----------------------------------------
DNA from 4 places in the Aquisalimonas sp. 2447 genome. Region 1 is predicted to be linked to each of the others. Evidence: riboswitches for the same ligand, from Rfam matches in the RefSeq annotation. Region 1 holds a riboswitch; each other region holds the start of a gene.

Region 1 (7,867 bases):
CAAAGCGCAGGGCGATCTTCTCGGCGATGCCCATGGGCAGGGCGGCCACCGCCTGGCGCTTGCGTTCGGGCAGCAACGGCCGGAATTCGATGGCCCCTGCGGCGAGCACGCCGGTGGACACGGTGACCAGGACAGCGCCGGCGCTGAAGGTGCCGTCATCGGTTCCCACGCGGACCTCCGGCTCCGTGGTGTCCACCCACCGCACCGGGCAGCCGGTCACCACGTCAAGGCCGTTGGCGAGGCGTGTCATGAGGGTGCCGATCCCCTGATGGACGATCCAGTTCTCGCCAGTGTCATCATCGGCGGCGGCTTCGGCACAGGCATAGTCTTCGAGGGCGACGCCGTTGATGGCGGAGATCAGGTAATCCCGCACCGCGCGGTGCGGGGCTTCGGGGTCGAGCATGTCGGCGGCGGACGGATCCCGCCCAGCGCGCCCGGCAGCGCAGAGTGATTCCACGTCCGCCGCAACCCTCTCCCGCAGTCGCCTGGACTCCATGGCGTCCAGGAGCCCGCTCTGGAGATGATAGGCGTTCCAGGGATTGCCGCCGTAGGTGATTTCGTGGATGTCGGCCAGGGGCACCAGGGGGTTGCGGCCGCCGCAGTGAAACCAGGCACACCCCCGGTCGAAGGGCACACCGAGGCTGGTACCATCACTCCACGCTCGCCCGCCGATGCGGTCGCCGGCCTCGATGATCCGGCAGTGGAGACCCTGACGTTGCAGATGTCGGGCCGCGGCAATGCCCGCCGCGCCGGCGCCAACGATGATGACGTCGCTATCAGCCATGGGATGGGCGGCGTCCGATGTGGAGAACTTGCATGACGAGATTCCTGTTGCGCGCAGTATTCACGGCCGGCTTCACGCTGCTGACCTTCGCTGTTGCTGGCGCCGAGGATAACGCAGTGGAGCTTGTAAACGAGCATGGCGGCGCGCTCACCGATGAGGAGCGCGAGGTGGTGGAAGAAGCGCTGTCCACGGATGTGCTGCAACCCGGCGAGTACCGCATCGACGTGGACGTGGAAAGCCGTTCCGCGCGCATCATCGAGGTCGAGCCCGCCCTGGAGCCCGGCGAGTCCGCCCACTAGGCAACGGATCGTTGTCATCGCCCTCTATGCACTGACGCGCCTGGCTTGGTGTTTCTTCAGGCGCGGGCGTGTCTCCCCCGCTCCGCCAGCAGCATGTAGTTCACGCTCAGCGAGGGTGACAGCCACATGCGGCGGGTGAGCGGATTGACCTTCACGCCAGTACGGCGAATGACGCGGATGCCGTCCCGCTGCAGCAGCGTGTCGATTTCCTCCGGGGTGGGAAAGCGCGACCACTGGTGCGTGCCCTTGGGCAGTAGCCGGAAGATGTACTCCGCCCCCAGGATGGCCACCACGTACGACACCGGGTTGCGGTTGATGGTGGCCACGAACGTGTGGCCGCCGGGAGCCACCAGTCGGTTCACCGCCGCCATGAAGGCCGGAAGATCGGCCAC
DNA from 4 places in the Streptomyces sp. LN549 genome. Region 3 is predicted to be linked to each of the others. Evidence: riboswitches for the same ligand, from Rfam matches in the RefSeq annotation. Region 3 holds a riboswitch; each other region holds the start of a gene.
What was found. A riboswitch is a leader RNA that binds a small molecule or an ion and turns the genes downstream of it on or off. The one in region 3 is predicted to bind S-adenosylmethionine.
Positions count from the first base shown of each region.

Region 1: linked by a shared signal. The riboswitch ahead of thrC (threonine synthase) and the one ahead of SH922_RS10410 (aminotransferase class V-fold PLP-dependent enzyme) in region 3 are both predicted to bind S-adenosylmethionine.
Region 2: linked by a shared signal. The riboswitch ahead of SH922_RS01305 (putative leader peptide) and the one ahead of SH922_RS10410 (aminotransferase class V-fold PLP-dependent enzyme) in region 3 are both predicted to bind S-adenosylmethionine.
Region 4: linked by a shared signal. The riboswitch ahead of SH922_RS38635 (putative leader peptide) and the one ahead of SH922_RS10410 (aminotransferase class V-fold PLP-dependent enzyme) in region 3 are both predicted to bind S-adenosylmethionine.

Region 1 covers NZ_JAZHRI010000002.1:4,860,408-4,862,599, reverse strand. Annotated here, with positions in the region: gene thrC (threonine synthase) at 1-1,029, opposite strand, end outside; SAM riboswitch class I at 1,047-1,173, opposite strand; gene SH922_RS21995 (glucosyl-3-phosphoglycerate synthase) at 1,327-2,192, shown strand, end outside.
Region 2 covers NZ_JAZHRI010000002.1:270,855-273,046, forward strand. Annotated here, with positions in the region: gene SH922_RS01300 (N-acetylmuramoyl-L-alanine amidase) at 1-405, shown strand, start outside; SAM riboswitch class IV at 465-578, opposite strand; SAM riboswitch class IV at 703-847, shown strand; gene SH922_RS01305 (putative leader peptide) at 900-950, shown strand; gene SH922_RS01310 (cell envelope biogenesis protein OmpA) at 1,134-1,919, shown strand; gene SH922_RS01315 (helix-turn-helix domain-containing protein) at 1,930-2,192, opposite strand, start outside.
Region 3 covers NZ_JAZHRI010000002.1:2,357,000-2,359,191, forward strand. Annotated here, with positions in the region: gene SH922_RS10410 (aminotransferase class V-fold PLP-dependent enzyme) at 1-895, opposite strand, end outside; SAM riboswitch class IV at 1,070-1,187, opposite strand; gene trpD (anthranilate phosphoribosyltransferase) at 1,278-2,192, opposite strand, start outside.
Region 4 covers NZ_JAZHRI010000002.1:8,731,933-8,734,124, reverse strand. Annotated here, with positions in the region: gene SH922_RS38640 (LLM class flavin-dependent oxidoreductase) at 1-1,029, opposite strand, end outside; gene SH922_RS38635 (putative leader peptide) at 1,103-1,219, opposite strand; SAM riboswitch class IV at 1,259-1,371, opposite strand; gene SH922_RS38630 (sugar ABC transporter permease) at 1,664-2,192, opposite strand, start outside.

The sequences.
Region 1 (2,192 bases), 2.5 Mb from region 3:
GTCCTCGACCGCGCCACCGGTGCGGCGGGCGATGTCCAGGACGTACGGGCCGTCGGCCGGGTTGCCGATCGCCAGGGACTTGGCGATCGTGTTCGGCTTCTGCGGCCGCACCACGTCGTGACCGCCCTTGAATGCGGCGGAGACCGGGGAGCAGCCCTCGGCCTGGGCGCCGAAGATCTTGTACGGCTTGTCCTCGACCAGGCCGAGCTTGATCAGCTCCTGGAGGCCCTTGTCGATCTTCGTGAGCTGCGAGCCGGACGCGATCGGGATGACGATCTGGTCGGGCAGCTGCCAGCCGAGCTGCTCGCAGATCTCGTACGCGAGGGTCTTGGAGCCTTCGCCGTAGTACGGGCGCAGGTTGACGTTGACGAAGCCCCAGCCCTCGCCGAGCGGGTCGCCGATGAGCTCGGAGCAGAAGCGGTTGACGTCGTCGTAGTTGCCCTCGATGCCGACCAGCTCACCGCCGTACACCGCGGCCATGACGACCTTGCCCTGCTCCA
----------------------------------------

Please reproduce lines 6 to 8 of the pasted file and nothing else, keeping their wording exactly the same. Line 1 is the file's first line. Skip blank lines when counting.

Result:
Positions count from the first base shown of each region.

Region 1: linked by a shared signal. The riboswitch ahead of thrC (threonine synthase) and the one ahead of SH922_RS10410 (aminotransferase class V-fold PLP-dependent enzyme) in region 3 are both predicted to bind S-adenosylmethionine.
Region 2: linked by a shared signal. The riboswitch ahead of SH922_RS01305 (putative leader peptide) and the one ahead of SH922_RS10410 (aminotransferase class V-fold PLP-dependent enzyme) in region 3 are both predicted to bind S-adenosylmethionine.